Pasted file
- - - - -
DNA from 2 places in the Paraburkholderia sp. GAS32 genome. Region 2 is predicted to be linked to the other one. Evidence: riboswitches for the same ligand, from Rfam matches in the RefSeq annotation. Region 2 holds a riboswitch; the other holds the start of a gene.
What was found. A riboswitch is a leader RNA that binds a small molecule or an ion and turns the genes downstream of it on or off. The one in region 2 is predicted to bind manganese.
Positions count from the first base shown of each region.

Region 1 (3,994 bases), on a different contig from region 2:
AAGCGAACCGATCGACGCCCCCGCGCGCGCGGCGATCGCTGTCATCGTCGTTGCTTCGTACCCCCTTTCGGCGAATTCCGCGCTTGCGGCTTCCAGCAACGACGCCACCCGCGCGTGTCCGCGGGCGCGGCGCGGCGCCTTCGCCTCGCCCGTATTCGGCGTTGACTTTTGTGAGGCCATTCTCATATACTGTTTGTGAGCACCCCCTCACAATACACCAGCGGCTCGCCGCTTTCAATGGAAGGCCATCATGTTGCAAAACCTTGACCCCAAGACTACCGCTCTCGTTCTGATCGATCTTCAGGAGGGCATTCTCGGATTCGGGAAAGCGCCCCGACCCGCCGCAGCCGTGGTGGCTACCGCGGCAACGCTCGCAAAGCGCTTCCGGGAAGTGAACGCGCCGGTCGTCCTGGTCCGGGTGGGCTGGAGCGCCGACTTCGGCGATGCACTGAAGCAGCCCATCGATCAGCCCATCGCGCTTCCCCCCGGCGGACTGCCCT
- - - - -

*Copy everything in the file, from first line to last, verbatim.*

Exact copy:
DNA from 2 places in the Paraburkholderia sp. GAS32 genome. Region 2 is predicted to be linked to the other one. Evidence: riboswitches for the same ligand, from Rfam matches in the RefSeq annotation. Region 2 holds a riboswitch; the other holds the start of a gene.
What was found. A riboswitch is a leader RNA that binds a small molecule or an ion and turns the genes downstream of it on or off. The one in region 2 is predicted to bind manganese.
Positions count from the first base shown of each region.

Region 1 (3,994 bases), on a different contig from region 2:
AAGCGAACCGATCGACGCCCCCGCGCGCGCGGCGATCGCTGTCATCGTCGTTGCTTCGTACCCCCTTTCGGCGAATTCCGCGCTTGCGGCTTCCAGCAACGACGCCACCCGCGCGTGTCCGCGGGCGCGGCGCGGCGCCTTCGCCTCGCCCGTATTCGGCGTTGACTTTTGTGAGGCCATTCTCATATACTGTTTGTGAGCACCCCCTCACAATACACCAGCGGCTCGCCGCTTTCAATGGAAGGCCATCATGTTGCAAAACCTTGACCCCAAGACTACCGCTCTCGTTCTGATCGATCTTCAGGAGGGCATTCTCGGATTCGGGAAAGCGCCCCGACCCGCCGCAGCCGTGGTGGCTACCGCGGCAACGCTCGCAAAGCGCTTCCGGGAAGTGAACGCGCCGGTCGTCCTGGTCCGGGTGGGCTGGAGCGCCGACTTCGGCGATGCACTGAAGCAGCCCATCGATCAGCCCATCGCGCTTCCCCCCGGCGGACTGCCCT